Congress Votes to Raise Debt Ceiling as Florida Delegation Divides on Party Lines
Around the State
The Florida delegation split along party lines, as the U.S. House voted Tuesday night to raise the federal debt ceiling with no conditions until March 2015. The measure passed 221-201, with 28 Republicans sticking with U.S. House Speaker John Boehner, R-Ohio, to support it. Only two Democrats joined 199 Republicans in opposing the measure.
Boehner announced to the House Republican caucus at a meeting Tuesday that he would move to end the three-year battle over the debt ceiling but received little support from his side. Every single Republican from the Florida delegation opposed raising the debt ceiling while all of the Democrats representing the Sunshine State voted to support the proposal.
“Today’s vote to raise the debt ceiling was a vote to uphold the full faith and credit of the United States of America, one of the most solemn responsibilities of a member of Congress,” said Wasserman Schultz. "For another year, the United States will be able to avoid default and pay its bills on time – important assurances for American taxpayers and businesses and much-needed stability for our recovering economy.
“A default would have had significant consequences for my constituents and other Floridians who rely on health and retirement benefits, home mortgages, and student loans,” Wasserman Schultz added. “For example, some of the more than 4 million Floridians who depend on Social Security could have seen a disruption in this critical service.”
Wasserman Schultz, chairwoman of the Democratic National Committee (DNC), slammed Republicans for opposing raising the debt ceiling.
“Governing from crisis to crisis is no way to lead our country,” Wasserman Schultz said. “Once again, Republicans allowed this vote to come down to the last minute as they considered multiple gimmicks, each of which put politics before people. Fortunately cooler heads prevailed and we were able to come together to pass a clean debt ceiling deal.”
“Tonight’s vote to raise our debt limit and increase the debt burden on American families was something I could not support,” said Ted Yoho, R-Fla. “Time and again, Congress has voted to raise the debt limit without addressing the serious problem of out-of-control government spending. This crushing debt currently exceeds $17 trillion and is increasing at a steady clip. We must ask ourselves at what point will Democrats and Republicans wake up and address this uncontrollable freight train that doesn’t discriminate according to party affiliation and is the biggest threat to our national security.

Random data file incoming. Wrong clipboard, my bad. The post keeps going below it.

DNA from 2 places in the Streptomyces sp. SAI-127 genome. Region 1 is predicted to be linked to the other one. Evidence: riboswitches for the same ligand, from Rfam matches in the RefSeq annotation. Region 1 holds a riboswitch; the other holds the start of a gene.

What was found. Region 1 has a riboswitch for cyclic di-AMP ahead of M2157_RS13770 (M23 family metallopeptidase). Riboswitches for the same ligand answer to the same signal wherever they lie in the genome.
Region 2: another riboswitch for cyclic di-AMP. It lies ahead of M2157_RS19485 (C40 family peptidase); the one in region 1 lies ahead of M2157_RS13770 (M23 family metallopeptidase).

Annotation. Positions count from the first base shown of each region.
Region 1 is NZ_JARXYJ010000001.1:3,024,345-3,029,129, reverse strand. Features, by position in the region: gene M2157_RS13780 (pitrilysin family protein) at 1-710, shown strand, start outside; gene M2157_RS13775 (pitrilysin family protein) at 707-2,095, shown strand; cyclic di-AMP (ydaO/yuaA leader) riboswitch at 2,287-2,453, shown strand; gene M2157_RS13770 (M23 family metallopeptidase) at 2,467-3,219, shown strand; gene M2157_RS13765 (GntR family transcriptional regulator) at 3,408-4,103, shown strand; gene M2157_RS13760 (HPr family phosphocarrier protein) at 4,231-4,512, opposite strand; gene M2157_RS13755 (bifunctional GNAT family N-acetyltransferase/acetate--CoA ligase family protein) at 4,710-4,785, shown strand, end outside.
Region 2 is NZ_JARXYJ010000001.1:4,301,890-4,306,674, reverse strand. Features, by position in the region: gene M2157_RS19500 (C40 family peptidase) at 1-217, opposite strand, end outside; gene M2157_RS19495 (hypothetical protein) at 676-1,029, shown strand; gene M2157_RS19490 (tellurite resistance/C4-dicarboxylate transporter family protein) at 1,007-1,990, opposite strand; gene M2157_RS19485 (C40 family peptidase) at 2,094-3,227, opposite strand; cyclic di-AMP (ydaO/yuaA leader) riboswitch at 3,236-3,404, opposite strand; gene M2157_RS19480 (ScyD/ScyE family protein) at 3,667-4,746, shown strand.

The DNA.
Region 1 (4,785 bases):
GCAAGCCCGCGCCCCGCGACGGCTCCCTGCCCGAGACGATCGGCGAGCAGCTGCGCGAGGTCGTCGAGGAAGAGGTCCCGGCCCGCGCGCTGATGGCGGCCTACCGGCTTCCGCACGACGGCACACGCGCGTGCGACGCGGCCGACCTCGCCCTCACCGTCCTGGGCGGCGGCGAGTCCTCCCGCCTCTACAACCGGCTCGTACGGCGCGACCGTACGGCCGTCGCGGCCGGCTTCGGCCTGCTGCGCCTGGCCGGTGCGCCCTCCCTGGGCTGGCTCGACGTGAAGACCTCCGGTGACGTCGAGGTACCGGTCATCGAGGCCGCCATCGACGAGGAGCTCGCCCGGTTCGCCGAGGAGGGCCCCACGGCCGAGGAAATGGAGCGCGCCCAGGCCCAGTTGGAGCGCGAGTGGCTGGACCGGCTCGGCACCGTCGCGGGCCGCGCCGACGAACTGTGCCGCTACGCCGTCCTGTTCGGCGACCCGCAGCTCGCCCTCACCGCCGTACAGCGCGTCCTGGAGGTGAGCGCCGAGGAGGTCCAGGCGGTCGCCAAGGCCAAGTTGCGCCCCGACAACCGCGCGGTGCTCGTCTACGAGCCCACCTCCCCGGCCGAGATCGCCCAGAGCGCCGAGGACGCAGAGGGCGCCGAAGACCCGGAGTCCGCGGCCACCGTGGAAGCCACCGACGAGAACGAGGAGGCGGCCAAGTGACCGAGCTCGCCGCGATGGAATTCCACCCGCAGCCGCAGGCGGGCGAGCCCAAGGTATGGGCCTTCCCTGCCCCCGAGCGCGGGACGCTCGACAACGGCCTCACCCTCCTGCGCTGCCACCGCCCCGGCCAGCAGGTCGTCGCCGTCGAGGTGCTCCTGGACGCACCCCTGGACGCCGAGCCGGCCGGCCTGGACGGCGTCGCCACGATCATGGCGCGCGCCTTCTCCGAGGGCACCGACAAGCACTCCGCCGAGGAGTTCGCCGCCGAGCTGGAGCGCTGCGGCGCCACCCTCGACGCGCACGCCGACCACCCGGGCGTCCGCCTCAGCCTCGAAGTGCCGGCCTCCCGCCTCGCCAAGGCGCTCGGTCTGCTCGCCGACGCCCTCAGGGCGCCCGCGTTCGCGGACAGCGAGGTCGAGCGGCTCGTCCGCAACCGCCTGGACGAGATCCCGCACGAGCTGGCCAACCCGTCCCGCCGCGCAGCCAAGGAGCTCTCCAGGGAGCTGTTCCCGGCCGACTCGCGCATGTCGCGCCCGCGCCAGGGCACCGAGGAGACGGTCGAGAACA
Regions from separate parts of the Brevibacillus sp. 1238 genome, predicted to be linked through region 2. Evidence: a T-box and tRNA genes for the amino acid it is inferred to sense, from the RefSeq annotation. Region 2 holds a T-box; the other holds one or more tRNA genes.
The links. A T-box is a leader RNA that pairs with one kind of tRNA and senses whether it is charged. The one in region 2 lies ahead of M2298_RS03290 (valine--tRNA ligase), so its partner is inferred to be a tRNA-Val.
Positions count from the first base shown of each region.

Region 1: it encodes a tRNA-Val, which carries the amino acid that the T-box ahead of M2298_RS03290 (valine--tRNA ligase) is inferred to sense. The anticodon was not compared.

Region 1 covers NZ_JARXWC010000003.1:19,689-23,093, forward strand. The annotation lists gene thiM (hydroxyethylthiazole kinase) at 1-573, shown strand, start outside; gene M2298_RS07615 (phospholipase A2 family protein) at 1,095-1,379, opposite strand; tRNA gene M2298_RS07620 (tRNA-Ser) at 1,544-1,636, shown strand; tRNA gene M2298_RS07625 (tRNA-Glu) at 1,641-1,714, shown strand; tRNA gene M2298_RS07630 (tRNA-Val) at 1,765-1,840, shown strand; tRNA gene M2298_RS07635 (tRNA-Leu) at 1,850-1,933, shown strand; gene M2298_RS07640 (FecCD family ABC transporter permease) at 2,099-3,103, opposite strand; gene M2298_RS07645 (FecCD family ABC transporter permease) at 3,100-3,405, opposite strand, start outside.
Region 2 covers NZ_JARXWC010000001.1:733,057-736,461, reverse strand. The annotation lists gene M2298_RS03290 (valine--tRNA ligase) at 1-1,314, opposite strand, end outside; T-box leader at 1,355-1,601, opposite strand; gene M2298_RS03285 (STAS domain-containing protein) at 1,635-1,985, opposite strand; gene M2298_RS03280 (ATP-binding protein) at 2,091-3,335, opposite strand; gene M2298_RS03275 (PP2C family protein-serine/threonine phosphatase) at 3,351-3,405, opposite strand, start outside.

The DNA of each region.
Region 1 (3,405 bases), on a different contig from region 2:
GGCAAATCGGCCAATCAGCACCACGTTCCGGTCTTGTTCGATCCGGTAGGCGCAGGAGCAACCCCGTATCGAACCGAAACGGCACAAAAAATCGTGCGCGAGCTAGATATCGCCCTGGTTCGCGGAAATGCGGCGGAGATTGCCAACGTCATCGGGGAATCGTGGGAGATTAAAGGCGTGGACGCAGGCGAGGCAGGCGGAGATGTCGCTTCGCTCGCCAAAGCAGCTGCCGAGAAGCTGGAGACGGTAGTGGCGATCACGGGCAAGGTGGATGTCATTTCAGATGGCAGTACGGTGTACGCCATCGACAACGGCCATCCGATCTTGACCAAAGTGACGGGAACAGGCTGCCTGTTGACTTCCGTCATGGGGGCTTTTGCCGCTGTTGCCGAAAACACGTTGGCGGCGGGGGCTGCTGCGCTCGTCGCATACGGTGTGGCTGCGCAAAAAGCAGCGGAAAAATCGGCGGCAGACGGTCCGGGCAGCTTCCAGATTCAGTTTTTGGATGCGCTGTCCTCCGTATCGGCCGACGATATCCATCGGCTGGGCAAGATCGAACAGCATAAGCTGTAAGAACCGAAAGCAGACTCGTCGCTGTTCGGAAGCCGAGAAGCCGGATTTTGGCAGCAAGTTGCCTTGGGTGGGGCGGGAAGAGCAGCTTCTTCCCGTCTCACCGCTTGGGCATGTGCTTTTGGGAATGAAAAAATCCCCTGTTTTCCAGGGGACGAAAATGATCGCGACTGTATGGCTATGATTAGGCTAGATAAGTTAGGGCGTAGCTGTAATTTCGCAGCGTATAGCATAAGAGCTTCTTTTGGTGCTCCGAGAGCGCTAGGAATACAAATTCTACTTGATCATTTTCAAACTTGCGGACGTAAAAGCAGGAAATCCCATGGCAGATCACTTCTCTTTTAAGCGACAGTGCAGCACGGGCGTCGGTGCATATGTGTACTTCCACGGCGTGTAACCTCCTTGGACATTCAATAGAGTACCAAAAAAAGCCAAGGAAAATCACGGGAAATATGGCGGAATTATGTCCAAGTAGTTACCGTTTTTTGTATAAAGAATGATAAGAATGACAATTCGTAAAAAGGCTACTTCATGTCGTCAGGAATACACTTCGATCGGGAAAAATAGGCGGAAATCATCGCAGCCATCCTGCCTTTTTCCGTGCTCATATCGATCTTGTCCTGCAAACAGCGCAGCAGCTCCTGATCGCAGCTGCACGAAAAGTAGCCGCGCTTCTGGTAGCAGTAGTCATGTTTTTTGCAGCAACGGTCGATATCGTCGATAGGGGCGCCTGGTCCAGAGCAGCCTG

“I was elected to Congress to work on solutions to decrease the national debt and enact fiscally responsible laws,” Yoho added. “I am and always will be committed to doing this. The future of our country, and the futures of our children and grandchildren depend on what we do here.”
On Tuesday night, Dennis Ross, R-Fla., also explained his opposition to raising the debt ceiling.
"If our nation's $17 trillion of debt were divided up, each person would owe more than $54,000. The debt has almost doubled since 2005,” Ross said. “I have consistently stated that I will not support limitlessly increasing the debt ceiling unless it is coupled with a solid plan to decrease our debt. Presidents throughout history -- including President Obama -- have made concessions when it comes to the debt ceiling, and this time should be no exception, especially when almost half of our debt accrued under President Obama's leadership."
Reach Kevin Derby at firstname.lastname@example.org